From: Prof Brian Ripley <ripley_at_stats.ox.ac.uk>

Date: Fri 01 Apr 2005 - 01:58:26 EST

Date: Fri 01 Apr 2005 - 01:58:26 EST

Please note there is no `scatter3d' function in R. There is one in John Fox's package Rcmdr: please give credit where it is due.

However, I think you have overlooked functions like persp, image, contour, cloud wireframe and levelplot (lattice), all of which can plot any function of two variables and whose examples (and some of the demos) show you how. You might also want to look at rgl.surface (package rgl).

On Thu, 31 Mar 2005, Johannes Ullrich wrote:

> Dear R-experts,

*>
**> my goal is to visualize the following polynomial regression as a 3D-surface:
*

It is a 2D surface, by any reasonable definition of `dimension'.

> Z = b0 + b1*X + b2*Y + b3*XY + b4*X^2 + b5*Y^2

*>
**> I believe that a solution to this problem may be of interest to a wider
**> range of scientists because the problem is a derivative of a more general
**> problem, i.e.: how to describe the relationship between one dependent
**> variable and the DIFFERENCE between two other variables. There are numerous
**> problems associated with difference scores (e.g., reliability). One
**> suggested alternative consists of using the components of the difference
**> score separately in polynomial regression. So this is how I ended up with
**> the above regression, which is essentially a reformulation of b1*(X-Y)^2.
**>
**> After consulting the help pages and archives my best guess was that the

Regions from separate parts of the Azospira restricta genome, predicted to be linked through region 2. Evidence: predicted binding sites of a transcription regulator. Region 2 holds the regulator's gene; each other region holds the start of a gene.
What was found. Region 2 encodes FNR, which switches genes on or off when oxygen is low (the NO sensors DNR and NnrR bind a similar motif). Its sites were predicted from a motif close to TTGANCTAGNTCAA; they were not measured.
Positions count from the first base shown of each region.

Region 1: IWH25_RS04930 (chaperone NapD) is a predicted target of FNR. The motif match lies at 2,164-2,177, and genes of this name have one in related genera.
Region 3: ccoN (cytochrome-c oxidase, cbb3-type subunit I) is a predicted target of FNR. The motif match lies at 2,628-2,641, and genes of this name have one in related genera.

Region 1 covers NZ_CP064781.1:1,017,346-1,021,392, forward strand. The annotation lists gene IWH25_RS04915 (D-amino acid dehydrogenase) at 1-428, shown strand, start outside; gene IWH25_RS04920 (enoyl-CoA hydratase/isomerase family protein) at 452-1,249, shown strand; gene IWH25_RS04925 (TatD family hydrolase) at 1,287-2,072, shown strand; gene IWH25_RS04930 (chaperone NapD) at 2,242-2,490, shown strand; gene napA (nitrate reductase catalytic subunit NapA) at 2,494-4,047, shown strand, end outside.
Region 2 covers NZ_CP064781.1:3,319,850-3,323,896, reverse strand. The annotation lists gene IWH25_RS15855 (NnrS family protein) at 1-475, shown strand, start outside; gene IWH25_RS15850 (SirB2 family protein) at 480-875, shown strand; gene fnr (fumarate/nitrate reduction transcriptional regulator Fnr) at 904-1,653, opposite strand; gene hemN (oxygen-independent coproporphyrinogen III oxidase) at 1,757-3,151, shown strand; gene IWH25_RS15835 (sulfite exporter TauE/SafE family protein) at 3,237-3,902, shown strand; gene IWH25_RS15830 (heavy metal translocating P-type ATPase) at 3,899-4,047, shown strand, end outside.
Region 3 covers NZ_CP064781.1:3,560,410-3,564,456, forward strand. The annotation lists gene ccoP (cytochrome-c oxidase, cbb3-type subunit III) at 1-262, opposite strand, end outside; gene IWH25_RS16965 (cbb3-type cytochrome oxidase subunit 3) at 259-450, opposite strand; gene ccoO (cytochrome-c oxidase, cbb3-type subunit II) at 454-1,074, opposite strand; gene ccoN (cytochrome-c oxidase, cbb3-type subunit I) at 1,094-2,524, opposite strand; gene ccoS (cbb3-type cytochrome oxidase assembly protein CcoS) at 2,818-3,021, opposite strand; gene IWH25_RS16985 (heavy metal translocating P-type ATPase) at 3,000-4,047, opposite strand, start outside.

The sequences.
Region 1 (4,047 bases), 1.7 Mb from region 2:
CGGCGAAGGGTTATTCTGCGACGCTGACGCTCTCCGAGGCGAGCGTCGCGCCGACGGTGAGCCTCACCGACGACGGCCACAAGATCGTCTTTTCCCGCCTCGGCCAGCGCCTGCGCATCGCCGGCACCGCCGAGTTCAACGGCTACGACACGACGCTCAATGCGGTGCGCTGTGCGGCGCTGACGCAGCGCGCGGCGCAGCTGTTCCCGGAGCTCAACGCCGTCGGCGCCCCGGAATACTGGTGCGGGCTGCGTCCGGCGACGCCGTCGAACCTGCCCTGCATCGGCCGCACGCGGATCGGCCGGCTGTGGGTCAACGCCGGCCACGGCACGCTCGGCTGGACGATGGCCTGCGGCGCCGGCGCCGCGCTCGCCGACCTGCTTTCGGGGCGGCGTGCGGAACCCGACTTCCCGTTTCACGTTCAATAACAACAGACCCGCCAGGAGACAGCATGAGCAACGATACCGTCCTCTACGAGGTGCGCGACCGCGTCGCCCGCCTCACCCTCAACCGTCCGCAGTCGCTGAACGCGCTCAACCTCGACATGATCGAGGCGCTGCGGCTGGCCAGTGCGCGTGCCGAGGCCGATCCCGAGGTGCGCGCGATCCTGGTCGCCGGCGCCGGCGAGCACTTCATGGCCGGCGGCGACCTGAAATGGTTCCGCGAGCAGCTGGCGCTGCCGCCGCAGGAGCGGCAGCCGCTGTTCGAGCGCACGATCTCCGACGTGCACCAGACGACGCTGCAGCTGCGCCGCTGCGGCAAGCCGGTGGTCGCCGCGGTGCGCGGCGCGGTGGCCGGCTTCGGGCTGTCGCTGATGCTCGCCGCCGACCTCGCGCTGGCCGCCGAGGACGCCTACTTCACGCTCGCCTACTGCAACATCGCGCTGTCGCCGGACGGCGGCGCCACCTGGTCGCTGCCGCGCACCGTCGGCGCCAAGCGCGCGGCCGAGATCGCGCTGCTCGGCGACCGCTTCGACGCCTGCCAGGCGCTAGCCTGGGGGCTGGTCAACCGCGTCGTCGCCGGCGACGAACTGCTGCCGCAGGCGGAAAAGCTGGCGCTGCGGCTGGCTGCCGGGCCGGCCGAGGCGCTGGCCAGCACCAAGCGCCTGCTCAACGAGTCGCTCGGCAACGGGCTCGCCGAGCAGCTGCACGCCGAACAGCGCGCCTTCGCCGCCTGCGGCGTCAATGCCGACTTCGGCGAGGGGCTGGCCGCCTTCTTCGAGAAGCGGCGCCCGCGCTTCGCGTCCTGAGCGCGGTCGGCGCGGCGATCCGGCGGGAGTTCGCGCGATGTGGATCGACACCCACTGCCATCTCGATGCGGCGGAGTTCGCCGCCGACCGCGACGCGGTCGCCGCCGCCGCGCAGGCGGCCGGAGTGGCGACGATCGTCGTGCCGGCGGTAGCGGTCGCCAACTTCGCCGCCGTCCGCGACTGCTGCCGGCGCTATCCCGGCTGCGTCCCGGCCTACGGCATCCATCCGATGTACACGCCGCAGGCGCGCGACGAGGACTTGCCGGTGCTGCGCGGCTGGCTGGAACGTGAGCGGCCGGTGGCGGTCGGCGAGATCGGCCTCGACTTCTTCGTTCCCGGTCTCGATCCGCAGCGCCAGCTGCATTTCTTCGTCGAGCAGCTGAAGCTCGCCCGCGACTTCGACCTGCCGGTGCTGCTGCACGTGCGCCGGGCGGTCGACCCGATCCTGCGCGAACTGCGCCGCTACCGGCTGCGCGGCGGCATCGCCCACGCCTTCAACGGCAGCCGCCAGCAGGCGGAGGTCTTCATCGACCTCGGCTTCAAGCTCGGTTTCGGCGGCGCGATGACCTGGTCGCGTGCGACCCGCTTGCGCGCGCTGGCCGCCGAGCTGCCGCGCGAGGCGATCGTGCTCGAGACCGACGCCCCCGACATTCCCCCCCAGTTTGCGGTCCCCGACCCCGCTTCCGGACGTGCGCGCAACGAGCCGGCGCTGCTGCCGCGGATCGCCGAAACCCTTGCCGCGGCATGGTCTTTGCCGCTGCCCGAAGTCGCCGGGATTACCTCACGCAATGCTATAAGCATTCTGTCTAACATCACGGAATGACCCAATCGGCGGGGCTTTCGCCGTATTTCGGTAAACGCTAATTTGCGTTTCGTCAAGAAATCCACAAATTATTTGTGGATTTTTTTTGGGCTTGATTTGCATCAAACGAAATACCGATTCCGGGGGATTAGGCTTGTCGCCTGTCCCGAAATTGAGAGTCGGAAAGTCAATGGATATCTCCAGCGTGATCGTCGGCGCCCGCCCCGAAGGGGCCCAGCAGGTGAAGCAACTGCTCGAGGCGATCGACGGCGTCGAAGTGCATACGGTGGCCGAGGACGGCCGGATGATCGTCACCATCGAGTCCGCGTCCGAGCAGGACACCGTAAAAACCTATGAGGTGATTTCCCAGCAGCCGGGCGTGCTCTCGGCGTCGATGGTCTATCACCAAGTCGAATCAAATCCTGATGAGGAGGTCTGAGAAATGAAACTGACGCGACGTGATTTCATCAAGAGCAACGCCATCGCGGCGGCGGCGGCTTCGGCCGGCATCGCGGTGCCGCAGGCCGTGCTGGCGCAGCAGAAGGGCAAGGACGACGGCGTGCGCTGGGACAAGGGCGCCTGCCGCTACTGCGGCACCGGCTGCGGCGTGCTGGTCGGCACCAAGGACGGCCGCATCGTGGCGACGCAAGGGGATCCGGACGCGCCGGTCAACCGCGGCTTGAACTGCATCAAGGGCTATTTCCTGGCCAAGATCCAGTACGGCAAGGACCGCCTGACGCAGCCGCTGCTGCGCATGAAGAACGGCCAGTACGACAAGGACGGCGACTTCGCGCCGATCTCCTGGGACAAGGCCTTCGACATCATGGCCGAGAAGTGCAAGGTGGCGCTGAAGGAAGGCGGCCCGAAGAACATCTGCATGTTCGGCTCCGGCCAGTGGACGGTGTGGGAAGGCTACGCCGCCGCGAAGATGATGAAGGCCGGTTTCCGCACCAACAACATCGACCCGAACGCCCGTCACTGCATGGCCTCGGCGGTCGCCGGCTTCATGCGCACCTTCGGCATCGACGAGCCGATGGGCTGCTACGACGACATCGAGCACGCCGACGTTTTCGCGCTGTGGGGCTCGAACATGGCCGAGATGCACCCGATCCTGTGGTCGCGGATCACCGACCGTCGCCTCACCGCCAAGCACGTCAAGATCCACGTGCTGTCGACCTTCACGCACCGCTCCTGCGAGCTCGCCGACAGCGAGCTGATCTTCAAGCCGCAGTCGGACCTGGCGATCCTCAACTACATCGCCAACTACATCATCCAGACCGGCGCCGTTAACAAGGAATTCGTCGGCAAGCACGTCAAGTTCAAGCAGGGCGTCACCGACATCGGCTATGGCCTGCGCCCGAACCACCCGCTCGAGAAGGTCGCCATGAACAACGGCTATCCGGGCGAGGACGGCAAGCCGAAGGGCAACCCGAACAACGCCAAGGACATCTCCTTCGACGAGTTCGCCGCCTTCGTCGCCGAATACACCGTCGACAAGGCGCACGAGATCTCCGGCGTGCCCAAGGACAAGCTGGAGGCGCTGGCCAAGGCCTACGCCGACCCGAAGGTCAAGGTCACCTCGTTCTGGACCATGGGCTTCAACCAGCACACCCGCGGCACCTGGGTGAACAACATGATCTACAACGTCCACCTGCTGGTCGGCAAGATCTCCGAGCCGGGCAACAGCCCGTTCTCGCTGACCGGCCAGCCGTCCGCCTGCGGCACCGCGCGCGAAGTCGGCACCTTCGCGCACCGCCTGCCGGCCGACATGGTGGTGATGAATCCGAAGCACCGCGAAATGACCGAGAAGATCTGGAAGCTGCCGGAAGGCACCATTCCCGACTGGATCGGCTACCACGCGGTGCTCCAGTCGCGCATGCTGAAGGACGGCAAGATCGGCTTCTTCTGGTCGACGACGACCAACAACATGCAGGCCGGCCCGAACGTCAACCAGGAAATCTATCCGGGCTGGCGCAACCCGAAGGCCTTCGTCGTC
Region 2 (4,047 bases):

**> function scatter3d could be rewritten in part to produce the desired output.
**> In fact, the quadratic fit output of the scatter3d function comes closest to
**> what I have in mind. However, I think the XY term is missing from the
**> quadratic fit equation. When I use wireframe to visualize the raw data,
**> there is a peak of the dependent variable when both X AND Y are high. Yet
**> this peak does not appear in the quadratic fit of scatter3d.
**>
**> Any pointers would be welcome. I should add that I am not a programmer and
**> mainly work with high-level functions.
**>
**> Thank you very much for R and for your help
**>
**> Johannes
**>
**> Dipl.-Psych. Johannes Ullrich
**> Philipps-Universität Marburg
**> Germany
**>
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**>
*

-- Brian D. Ripley, ripley@stats.ox.ac.uk Professor of Applied Statistics, http://www.stats.ox.ac.uk/~ripley/ University of Oxford, Tel: +44 1865 272861 (self) 1 South Parks Road, +44 1865 272866 (PA) Oxford OX1 3TG, UK Fax: +44 1865 272595Received on Fri Apr 01 02:13:28 2005______________________________________________ R-help@stat.math.ethz.ch mailing list https://stat.ethz.ch/mailman/listinfo/r-help PLEASE do read the posting guide! http://www.R-project.org/posting-guide.html

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